Urban and Regional Planners



Urban and regional planners assist in the development and redevelopment of a city, metropolitan area, or region. They work to preserve historical buildings, protect the environment, and help manage a community's growth and change. Planners evaluate individual buildings and city blocks, and are also involved in the design of new subdivisions, neighborhoods, and even entire towns. There are approximately 39,700 urban and regional planners working in the United States.

Quick Facts


Median Salary



Employment Prospects



Minimum Education Level

Master's Degree



Several years’ experience required



Information Management


Personality Traits



Earnings vary based on position, work experience, and the population of the city or town the planner serves. According to the Bureau of Labor Statistics, median annual earnings of urban and regional planners were $74,350 in May 2019. The lowest paid 10 percent earned less than $45,850, and the highest paid 10 percent earned more than $116,280. Mean annual earnings in local government, the indus...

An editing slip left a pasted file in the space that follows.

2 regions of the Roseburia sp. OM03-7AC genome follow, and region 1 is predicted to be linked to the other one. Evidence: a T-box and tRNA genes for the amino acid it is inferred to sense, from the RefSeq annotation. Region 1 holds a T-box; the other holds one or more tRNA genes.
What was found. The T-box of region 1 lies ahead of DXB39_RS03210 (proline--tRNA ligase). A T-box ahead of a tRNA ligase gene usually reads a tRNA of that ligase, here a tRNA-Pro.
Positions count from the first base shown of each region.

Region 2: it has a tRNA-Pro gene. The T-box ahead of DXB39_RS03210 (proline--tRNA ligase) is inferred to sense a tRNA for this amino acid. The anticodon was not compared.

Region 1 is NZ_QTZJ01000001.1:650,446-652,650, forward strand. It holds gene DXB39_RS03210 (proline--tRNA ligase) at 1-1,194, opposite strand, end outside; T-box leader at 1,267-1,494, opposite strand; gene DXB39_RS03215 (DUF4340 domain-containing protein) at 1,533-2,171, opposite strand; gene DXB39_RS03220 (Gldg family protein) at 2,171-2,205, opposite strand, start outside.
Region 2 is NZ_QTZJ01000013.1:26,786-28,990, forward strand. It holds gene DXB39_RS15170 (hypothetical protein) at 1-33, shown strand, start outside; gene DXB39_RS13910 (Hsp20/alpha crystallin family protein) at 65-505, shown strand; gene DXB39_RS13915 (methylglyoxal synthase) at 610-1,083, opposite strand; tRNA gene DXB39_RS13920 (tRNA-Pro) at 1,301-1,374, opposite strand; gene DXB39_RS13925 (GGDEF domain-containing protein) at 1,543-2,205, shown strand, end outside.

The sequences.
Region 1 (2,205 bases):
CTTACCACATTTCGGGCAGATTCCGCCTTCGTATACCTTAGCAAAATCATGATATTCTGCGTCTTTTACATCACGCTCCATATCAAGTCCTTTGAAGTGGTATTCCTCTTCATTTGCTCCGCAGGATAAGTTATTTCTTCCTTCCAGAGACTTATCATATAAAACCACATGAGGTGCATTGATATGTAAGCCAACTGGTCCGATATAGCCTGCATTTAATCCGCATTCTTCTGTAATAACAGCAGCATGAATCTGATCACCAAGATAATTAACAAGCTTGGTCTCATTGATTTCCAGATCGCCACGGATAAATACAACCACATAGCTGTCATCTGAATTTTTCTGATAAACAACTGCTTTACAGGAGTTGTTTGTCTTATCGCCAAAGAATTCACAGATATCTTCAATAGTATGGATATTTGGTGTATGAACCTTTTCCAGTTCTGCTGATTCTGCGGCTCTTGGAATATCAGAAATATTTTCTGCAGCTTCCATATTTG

Work Environment

Planners spend a considerable amount of time in an office setting. However, in order to gather data about the areas they develop, planners also spend much of their time outdoors examining the surrounding land, structures, and traffic. Most planners work standard 40-hour weeks, but they may also attend evening or weekend council meetings or public forums to share upcoming development proposals.<...


The U.S. Department of Labor (DOL) expects the overall demand for urban and regional planners will grow by 11 percent, much faster than the average for all occupations, through 2029. Communities turn to professional planners for help in meeting demands resulting from urbanization and the growth in population. The coronavirus pandemic in 2020 has also affected urban and regional planning, with i...